Electric boats are certainly not new; the first one was invented by a German in Russia as early as 1839. However, using solar panels to keep on-board batteries at full or optimal charge is a pretty recent development that is becoming increasingly popular with owners of yachts, sailboats, boats, houseboats, and even dinghies. The technology is getting more refined with each year too and costs have come down significantly.


Why change to solar?


If one asks boat owners what one of the biggest problems they have is, the chances are that the majority will say, “Keeping the batteries charged”. Even if it is just a day trip the demands placed on the batteries are high; refrigeration, lights, and VHF head the list and – between them – may be enough to drain the battery.


Partially recharging a battery is not good for it as it may only charge up to 85%. Some remain as low as 50% which is a very long way from the 100% state of charge that the battery actually needs. According to a writer with, “Batteries like to be topped up to 100% as often as possible. When batteries are not topped up sulfation forms on the battery plates and they begin to suffer and die”. Solar means fully charged and healthy batteries.


One could stick with practices used by boaters for years in order to top up the charge on the battery. Firstly, one can run the engine a couple of times a day but that’s not ideal for obvious reasons. One could also turn off bilge pumps and all unnecessary lights etc. However, that’s not desirable and can even be unsafe. Solar seems the way to go.


Advantages offered by solar


As The Solar Action Alliance states, solar is quite simply the best “clean, reliable, and abundant source of renewable energy”. In addition, it is:

  • * Healthy, charged batteries
  • * Reduced costs
  • * Energy independence
  • * Eco-friendly and silent power.


Types of solar panels for boats


Once one has decided on solar for one’s boat the next decisions focus on panel type and where to have the panels mounted. There are several common types of panels on the market today and the distinctions in some cases have to do with manufacturing methods and composition. The primary ones are monocrystalline silicon, polycrystalline silicon, and flexible thin-film solar cells. Each of these is further subdivided into types and all have advantages and disadvantages.


Most boaters are less interested in what’s in the panel than in how it works, mounting panels, having the system installed, and having enough panels to cover the boat’s power requirements. It’s a good idea to speak to an expert for advice if there is doubt or uncertainty.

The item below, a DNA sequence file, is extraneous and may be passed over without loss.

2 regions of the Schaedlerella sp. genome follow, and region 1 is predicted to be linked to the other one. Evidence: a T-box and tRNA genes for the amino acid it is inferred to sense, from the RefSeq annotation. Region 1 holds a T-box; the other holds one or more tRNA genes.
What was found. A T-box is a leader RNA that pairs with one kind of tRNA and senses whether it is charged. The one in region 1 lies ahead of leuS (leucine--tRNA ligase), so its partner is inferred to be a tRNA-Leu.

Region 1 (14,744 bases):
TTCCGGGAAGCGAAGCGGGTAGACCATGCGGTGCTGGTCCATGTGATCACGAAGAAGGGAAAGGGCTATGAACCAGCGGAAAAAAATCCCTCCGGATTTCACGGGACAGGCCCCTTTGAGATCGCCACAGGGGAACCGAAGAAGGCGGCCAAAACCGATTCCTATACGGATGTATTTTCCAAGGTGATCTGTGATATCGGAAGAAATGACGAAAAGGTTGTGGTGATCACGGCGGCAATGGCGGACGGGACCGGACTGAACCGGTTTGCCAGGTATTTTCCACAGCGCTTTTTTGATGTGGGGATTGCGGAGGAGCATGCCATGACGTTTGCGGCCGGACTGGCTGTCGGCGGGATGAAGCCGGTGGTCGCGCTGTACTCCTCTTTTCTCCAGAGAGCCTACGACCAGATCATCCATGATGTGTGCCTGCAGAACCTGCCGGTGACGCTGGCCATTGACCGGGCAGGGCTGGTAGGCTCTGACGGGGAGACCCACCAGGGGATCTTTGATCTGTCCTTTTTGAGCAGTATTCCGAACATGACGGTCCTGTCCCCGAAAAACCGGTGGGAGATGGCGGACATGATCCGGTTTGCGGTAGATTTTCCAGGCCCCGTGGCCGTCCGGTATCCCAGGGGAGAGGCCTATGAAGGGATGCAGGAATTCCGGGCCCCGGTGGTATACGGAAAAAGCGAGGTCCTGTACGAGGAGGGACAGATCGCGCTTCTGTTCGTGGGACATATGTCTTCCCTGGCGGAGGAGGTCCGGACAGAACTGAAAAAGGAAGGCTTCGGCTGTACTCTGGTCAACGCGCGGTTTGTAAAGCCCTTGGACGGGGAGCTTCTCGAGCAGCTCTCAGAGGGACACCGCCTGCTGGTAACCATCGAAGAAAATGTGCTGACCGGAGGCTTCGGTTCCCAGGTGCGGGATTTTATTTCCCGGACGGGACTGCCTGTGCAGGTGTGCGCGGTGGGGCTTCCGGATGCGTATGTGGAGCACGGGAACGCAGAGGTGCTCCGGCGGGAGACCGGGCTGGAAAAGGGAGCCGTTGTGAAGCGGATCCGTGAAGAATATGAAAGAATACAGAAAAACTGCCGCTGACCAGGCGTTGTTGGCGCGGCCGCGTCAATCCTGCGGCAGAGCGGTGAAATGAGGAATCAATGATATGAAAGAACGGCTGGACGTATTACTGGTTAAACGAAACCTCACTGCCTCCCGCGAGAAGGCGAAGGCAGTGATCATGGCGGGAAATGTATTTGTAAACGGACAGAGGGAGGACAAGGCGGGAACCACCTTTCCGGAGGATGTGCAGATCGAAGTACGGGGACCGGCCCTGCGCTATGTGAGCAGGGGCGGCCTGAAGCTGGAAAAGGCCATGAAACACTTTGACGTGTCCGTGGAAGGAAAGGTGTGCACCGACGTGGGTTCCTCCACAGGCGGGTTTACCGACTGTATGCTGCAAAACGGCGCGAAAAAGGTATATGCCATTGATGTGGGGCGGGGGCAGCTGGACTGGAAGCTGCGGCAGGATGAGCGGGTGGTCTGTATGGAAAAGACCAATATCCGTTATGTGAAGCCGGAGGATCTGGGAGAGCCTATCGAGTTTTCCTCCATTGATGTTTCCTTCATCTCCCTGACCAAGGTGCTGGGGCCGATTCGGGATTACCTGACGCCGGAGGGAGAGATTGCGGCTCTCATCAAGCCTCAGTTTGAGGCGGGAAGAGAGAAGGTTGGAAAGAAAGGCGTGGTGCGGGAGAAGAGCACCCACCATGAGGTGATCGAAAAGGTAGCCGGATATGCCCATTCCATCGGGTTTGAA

How to work out the size solar panel required


In terms of the size and number of panels needed to cover power requirements, sources such as eMarine Systems provide most helpful guidelines and formulae. For instance:

  • * If one wants to be self sufficient then the solar panel’s provision should exceed basic power requirements by 20%.
  • * In order to calculate what one needs, one must work out how many amps each light, pump, etc. on the boat uses per day. To get watts, multiply the amps by 12. Add all these subtotals together. Once one has the grand total of watts per day, divide the figure by the number of hours of sun per day to get to the wattage needed from the panels.


Solar installation


There is now an impressive range of installation options thanks to the various types of panels including the highly flexible panels. There are walk-on applications that are fitted directly into the deck. These are very rugged and hardy and, importantly, non slip. The flexible and semi-flexible panels can be installed directly onto canvas surfaces such as dodgers and biminis. There are also panels that are ideal for installation on rails and davits.


While one can save money buying items on the internet, it does not pay to take short cuts in terms of the system the panels are linked to. A charge controller is necessary and the wiring and mounting must be done properly. Care should be taken to house all the components in water resistant housing. The wires themselves should be marine grade. It is worth the money to invest in a good quality charge controller with settings for wet cell or gel batteries; cutting corners here could cost plenty later.